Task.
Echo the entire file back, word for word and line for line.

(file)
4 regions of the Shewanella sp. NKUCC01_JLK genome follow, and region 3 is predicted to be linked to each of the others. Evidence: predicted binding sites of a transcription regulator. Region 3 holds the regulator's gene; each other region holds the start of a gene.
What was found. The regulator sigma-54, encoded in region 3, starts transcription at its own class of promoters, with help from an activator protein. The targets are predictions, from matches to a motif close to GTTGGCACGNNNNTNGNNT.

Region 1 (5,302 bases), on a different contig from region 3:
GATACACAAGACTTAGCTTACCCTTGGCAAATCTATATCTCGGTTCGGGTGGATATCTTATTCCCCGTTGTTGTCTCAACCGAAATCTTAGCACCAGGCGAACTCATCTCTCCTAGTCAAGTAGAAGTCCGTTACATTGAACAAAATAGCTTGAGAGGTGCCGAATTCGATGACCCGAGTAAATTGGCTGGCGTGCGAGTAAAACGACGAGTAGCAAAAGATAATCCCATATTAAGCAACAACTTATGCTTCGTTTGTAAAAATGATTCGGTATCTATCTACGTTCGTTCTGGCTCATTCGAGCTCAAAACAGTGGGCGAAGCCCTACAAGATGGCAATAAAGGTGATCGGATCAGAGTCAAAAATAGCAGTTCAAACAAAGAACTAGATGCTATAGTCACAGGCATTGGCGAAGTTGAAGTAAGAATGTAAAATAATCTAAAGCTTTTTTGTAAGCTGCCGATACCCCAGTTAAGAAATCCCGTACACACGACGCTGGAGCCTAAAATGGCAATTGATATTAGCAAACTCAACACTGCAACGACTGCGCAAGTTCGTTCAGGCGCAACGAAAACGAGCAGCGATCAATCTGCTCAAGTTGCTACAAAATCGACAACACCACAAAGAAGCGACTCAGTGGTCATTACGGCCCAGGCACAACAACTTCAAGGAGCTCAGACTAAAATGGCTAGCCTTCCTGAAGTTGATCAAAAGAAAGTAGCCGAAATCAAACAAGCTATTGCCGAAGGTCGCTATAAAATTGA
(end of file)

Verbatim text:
4 regions of the Shewanella sp. NKUCC01_JLK genome follow, and region 3 is predicted to be linked to each of the others. Evidence: predicted binding sites of a transcription regulator. Region 3 holds the regulator's gene; each other region holds the start of a gene.
What was found. The regulator sigma-54, encoded in region 3, starts transcription at its own class of promoters, with help from an activator protein. The targets are predictions, from matches to a motif close to GTTGGCACGNNNNTNGNNT.

Region 1 (5,302 bases), on a different contig from region 3:
GATACACAAGACTTAGCTTACCCTTGGCAAATCTATATCTCGGTTCGGGTGGATATCTTATTCCCCGTTGTTGTCTCAACCGAAATCTTAGCACCAGGCGAACTCATCTCTCCTAGTCAAGTAGAAGTCCGTTACATTGAACAAAATAGCTTGAGAGGTGCCGAATTCGATGACCCGAGTAAATTGGCTGGCGTGCGAGTAAAACGACGAGTAGCAAAAGATAATCCCATATTAAGCAACAACTTATGCTTCGTTTGTAAAAATGATTCGGTATCTATCTACGTTCGTTCTGGCTCATTCGAGCTCAAAACAGTGGGCGAAGCCCTACAAGATGGCAATAAAGGTGATCGGATCAGAGTCAAAAATAGCAGTTCAAACAAAGAACTAGATGCTATAGTCACAGGCATTGGCGAAGTTGAAGTAAGAATGTAAAATAATCTAAAGCTTTTTTGTAAGCTGCCGATACCCCAGTTAAGAAATCCCGTACACACGACGCTGGAGCCTAAAATGGCAATTGATATTAGCAAACTCAACACTGCAACGACTGCGCAAGTTCGTTCAGGCGCAACGAAAACGAGCAGCGATCAATCTGCTCAAGTTGCTACAAAATCGACAACACCACAAAGAAGCGACTCAGTGGTCATTACGGCCCAGGCACAACAACTTCAAGGAGCTCAGACTAAAATGGCTAGCCTTCCTGAAGTTGATCAAAAGAAAGTAGCCGAAATCAAACAAGCTATTGCCGAAGGTCGCTATAAAATTGA